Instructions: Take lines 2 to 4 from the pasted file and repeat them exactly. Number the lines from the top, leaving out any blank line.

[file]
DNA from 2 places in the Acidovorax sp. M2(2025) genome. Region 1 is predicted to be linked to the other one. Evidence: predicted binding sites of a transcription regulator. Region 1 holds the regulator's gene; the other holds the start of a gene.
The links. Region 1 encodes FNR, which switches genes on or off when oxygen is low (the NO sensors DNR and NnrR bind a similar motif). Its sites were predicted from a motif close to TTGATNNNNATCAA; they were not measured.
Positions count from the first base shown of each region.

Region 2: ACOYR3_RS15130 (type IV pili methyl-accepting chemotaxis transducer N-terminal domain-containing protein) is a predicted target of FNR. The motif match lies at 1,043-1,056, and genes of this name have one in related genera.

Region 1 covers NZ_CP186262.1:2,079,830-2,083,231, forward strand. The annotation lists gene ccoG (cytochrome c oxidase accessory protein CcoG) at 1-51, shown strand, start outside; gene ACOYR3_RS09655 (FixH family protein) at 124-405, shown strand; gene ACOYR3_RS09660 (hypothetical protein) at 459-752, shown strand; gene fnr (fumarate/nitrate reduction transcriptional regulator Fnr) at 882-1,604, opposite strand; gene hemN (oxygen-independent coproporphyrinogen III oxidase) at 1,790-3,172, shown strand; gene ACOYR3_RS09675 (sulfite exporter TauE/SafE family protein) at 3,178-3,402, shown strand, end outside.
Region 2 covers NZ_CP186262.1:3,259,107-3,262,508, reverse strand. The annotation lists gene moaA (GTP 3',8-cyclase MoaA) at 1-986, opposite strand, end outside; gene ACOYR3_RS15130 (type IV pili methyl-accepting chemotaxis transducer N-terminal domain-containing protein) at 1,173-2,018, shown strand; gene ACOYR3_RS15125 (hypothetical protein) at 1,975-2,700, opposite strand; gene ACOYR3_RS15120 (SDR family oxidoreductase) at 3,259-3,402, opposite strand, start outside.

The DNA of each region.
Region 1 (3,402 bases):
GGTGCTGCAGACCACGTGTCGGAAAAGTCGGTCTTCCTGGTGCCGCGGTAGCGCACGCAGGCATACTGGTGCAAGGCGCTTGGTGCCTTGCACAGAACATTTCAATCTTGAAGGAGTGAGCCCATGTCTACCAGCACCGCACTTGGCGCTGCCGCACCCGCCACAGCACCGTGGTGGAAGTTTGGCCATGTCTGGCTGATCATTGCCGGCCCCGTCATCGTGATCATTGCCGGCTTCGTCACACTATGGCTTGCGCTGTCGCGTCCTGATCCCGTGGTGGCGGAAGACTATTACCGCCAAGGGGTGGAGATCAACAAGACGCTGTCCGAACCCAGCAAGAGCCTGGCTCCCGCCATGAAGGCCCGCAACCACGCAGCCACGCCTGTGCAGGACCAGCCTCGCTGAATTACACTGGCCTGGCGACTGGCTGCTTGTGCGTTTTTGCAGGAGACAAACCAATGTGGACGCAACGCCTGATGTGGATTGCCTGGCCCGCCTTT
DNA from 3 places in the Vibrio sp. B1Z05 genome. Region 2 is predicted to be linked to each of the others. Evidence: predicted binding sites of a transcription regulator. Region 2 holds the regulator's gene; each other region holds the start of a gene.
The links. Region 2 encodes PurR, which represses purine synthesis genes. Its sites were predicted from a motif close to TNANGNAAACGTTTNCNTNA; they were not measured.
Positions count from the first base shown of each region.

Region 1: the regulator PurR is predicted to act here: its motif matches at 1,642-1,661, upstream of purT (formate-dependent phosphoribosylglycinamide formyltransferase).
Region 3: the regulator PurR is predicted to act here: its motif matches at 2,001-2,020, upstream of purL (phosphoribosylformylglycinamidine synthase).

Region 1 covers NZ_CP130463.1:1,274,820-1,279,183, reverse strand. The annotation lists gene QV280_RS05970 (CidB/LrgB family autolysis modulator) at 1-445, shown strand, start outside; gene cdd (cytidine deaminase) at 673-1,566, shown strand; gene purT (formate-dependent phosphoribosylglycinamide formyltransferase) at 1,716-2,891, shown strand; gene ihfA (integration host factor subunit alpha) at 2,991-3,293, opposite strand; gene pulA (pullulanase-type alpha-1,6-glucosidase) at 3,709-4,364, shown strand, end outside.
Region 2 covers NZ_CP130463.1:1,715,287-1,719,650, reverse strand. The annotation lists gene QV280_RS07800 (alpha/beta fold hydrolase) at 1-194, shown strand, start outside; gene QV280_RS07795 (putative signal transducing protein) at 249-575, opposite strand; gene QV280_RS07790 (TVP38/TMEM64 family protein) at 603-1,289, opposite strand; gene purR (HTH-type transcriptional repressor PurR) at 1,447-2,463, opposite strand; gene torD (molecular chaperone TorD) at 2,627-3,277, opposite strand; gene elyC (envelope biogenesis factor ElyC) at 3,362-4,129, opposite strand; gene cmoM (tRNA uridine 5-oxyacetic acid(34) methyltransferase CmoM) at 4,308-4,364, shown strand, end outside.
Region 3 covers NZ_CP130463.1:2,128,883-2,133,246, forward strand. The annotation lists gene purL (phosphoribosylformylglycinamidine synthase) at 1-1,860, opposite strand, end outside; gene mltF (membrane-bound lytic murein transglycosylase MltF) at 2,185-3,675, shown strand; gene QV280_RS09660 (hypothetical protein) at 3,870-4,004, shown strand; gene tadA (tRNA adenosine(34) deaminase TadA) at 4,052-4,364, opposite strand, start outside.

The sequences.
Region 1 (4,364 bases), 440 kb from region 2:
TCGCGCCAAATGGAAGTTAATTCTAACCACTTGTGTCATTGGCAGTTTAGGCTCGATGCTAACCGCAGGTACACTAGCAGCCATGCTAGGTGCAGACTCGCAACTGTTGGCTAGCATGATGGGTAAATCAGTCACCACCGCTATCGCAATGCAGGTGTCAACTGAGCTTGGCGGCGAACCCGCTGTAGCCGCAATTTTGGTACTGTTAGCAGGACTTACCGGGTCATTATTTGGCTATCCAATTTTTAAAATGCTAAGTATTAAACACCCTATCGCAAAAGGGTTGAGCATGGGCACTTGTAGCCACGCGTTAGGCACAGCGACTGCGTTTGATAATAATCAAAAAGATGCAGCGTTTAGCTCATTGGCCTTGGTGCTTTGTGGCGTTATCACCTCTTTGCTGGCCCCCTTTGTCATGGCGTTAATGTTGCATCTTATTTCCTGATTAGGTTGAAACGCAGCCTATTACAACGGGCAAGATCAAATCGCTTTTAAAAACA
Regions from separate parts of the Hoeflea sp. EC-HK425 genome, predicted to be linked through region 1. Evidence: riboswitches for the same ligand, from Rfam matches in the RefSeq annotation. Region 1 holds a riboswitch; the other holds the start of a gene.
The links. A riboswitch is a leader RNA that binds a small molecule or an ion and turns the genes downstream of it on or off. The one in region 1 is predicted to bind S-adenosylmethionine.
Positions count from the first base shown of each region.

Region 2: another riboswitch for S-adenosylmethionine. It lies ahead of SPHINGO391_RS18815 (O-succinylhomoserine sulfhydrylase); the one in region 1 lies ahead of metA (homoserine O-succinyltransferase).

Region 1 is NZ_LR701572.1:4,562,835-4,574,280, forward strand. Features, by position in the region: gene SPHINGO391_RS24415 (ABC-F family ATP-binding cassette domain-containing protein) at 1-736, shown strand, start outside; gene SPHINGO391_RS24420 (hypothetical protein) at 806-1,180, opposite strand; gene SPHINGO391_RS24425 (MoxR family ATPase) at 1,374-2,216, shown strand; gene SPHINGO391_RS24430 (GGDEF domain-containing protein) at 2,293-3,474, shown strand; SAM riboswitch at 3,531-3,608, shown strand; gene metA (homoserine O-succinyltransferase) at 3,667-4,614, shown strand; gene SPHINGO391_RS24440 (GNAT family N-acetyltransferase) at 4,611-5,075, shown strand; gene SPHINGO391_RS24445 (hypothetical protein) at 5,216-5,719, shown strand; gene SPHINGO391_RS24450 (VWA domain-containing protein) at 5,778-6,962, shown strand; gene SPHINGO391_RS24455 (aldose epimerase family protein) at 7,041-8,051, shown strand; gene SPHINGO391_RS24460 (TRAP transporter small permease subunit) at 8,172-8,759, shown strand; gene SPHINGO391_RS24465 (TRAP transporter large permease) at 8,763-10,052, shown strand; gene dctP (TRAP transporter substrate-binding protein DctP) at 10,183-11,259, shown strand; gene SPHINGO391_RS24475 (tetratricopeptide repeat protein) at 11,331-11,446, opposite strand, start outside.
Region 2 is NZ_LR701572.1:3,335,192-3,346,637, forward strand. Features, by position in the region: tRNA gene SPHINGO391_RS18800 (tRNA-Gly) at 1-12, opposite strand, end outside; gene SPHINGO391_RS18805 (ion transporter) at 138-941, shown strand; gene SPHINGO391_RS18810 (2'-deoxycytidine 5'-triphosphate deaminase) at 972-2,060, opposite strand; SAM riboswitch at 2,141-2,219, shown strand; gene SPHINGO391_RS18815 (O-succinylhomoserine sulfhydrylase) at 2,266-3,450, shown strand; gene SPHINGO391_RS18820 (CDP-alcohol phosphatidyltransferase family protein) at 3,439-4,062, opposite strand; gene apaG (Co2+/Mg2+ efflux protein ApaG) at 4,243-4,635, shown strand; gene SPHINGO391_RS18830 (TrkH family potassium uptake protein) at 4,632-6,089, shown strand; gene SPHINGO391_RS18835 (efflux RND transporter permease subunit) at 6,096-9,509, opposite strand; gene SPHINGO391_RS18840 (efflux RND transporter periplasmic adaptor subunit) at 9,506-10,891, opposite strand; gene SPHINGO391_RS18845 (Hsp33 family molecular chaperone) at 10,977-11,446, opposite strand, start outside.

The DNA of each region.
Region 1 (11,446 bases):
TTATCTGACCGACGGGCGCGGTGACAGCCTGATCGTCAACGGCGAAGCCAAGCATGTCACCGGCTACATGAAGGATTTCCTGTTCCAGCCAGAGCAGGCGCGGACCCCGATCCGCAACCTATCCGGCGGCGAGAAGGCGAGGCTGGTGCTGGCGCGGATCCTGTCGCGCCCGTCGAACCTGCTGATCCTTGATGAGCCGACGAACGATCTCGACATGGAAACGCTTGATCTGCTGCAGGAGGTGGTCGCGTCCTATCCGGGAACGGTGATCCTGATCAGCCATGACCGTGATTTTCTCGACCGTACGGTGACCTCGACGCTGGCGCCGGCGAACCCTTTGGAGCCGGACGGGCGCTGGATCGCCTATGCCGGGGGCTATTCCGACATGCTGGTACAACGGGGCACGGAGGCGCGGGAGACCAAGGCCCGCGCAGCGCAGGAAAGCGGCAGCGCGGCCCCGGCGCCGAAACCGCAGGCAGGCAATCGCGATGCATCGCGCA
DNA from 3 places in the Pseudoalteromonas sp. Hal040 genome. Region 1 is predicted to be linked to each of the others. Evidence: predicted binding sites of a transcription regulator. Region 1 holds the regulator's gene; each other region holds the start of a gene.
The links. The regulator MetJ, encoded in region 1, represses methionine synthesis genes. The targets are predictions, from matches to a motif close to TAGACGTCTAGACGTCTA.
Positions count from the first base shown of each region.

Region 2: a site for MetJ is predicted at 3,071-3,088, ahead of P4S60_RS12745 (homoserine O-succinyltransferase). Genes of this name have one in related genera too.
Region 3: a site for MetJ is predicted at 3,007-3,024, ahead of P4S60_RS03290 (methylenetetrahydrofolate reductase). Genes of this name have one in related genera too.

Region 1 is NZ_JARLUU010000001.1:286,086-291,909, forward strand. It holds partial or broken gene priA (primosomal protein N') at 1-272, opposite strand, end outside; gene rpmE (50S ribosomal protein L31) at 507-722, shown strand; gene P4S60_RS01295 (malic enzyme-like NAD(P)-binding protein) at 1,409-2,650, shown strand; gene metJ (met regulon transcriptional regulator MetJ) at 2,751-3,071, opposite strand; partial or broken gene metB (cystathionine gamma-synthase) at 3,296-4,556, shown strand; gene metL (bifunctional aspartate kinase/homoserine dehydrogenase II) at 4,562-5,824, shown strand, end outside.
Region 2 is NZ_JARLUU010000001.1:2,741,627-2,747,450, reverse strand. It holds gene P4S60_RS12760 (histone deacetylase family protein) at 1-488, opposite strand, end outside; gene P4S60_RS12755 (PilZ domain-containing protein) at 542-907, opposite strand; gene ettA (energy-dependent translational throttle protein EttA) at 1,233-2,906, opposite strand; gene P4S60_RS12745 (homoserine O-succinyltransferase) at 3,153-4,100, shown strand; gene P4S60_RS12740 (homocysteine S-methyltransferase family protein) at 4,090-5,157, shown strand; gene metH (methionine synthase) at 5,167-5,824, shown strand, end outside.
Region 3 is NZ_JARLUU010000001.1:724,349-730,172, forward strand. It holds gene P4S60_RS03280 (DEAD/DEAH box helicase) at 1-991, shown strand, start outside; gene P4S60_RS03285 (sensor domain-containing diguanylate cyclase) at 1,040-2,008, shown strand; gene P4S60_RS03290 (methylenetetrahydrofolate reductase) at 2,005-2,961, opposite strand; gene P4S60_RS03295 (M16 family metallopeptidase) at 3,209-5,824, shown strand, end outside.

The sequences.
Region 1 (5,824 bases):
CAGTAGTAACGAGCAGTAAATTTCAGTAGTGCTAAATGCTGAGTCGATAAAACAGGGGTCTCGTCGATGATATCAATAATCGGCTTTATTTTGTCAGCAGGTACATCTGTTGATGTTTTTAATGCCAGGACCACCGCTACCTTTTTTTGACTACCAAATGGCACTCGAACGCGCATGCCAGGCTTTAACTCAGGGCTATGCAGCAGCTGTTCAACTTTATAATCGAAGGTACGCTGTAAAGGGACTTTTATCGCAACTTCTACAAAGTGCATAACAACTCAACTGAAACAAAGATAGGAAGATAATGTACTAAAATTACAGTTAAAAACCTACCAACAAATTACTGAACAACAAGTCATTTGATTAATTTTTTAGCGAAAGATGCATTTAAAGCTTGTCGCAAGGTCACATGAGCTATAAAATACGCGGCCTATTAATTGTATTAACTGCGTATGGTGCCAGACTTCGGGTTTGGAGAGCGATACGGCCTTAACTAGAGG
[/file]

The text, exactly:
The links. Region 1 encodes FNR, which switches genes on or off when oxygen is low (the NO sensors DNR and NnrR bind a similar motif). Its sites were predicted from a motif close to TTGATNNNNATCAA; they were not measured.
Positions count from the first base shown of each region.

Region 2: ACOYR3_RS15130 (type IV pili methyl-accepting chemotaxis transducer N-terminal domain-containing protein) is a predicted target of FNR. The motif match lies at 1,043-1,056, and genes of this name have one in related genera.